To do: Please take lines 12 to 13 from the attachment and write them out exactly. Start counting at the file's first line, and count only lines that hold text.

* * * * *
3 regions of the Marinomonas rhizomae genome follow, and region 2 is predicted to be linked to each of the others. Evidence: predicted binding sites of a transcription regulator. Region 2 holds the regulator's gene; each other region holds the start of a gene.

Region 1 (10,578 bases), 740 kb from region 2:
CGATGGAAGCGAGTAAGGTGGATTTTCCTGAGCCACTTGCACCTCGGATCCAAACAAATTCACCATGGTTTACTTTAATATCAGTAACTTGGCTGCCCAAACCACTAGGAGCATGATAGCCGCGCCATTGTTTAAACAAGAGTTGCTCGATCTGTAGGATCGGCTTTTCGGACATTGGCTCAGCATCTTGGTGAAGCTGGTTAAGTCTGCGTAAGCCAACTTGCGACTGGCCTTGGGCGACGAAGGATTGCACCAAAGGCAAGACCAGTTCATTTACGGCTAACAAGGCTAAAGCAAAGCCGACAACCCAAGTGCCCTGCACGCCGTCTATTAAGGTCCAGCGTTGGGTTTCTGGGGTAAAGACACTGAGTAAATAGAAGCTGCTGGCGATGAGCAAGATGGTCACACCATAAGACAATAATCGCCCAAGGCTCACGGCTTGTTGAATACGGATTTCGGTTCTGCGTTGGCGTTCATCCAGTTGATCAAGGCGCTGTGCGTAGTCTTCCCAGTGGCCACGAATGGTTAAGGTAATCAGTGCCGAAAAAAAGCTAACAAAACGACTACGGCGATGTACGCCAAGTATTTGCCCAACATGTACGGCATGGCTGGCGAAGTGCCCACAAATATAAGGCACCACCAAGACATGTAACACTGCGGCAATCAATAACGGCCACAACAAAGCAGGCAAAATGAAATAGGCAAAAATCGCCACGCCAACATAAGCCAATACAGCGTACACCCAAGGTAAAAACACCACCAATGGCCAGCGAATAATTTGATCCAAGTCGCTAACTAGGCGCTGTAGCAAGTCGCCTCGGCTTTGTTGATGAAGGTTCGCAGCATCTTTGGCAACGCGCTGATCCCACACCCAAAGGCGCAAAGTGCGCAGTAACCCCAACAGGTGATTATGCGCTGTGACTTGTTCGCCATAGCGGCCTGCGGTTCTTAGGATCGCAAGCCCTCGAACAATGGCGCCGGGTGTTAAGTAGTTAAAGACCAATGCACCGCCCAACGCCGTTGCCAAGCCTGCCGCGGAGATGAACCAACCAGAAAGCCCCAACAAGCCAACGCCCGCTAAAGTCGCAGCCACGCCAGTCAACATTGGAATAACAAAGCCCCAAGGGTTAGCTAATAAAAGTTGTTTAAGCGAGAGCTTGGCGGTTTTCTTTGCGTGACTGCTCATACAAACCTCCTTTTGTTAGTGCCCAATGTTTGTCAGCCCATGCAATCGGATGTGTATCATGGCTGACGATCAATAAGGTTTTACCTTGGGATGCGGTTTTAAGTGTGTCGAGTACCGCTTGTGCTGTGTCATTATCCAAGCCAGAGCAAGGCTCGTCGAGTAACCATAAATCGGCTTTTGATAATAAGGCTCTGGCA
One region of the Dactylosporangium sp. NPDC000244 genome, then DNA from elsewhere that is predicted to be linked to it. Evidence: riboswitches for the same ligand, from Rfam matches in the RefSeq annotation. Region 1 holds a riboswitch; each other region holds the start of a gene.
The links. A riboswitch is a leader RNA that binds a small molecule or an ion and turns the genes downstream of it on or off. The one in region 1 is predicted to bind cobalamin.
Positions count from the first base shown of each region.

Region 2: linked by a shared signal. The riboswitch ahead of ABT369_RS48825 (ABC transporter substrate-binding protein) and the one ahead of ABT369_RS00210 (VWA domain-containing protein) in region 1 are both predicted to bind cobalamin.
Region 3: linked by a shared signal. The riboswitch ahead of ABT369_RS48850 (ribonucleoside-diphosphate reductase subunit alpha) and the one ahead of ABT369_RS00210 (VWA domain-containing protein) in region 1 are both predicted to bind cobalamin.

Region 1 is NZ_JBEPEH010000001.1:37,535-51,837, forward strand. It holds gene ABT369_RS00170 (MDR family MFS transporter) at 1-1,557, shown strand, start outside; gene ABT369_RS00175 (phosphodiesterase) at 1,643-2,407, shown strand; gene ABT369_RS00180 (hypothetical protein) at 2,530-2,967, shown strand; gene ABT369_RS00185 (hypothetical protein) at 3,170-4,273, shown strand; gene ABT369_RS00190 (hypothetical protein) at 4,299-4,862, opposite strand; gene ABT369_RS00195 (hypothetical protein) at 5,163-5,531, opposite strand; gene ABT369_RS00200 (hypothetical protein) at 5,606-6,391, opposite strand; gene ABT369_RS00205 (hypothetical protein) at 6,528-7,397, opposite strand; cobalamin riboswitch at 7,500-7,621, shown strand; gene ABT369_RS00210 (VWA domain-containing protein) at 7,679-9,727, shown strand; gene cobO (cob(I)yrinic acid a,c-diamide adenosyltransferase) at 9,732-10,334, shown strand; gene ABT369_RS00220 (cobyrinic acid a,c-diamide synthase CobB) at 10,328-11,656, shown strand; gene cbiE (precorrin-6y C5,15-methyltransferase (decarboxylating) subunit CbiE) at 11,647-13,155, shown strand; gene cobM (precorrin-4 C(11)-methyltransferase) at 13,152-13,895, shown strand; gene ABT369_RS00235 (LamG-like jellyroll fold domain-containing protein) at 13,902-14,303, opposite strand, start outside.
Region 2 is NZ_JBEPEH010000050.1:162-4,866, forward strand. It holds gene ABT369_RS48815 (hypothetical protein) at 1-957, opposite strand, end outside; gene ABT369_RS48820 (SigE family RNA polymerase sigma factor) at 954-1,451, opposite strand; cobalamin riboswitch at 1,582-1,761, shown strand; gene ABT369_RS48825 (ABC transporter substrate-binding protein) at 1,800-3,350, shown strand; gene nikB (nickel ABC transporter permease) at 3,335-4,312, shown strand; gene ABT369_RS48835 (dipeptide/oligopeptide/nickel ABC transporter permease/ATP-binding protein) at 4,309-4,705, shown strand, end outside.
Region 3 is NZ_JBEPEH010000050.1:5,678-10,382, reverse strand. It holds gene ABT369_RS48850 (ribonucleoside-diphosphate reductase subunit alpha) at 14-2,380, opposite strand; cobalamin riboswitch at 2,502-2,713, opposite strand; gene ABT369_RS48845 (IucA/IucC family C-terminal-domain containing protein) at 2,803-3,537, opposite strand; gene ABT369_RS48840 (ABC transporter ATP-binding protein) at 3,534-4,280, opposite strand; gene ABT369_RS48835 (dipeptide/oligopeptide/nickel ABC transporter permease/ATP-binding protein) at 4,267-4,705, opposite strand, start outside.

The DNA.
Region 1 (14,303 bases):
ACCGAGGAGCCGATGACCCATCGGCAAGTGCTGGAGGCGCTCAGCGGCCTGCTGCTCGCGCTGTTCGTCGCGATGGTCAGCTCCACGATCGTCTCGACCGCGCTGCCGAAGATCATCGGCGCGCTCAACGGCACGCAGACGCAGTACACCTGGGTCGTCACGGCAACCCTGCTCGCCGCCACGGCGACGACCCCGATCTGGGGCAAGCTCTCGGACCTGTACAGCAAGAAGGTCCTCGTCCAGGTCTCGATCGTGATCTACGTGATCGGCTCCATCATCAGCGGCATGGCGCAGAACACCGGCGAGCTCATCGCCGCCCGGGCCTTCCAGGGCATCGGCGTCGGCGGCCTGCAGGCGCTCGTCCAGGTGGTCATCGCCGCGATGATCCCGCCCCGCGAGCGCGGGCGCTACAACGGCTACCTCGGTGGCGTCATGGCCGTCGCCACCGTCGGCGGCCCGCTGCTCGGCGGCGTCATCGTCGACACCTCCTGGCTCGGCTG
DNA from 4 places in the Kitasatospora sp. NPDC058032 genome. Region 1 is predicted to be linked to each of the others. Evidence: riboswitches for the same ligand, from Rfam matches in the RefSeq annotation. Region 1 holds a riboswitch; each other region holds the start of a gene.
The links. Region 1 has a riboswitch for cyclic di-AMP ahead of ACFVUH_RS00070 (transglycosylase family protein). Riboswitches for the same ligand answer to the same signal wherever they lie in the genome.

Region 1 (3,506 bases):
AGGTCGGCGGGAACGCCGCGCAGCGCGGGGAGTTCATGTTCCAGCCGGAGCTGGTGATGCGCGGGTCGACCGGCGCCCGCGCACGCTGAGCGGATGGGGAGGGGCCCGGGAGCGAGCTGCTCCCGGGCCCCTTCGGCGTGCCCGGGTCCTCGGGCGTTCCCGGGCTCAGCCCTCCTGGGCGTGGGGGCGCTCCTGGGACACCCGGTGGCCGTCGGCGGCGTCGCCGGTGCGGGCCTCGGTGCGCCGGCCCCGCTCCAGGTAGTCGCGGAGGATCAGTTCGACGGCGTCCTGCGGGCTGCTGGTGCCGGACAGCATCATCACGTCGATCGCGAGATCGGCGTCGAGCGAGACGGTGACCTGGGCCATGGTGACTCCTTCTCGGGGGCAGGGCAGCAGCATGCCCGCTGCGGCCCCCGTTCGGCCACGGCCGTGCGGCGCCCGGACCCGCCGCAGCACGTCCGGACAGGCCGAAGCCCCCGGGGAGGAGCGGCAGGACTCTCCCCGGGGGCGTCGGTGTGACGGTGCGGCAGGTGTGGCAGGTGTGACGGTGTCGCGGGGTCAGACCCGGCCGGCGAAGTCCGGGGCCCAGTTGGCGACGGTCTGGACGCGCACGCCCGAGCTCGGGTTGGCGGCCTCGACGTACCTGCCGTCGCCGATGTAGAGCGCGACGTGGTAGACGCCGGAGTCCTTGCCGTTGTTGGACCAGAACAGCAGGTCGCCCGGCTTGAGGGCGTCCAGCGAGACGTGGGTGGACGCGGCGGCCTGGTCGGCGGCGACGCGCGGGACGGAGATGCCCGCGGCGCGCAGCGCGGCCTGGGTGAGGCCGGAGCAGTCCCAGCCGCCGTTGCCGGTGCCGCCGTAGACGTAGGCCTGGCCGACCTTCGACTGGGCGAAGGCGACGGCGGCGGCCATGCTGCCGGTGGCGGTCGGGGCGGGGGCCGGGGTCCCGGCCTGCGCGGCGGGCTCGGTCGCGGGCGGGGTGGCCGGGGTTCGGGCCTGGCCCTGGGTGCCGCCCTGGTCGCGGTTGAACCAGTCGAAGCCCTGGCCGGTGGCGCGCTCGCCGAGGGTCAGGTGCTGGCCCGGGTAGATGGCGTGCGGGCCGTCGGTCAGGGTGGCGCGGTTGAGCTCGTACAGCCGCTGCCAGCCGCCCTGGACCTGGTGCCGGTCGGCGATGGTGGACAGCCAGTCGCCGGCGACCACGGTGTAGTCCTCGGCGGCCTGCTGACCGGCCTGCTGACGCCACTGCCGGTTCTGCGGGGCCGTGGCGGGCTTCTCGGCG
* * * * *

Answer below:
The DNA.
Region 1 (14,303 bases):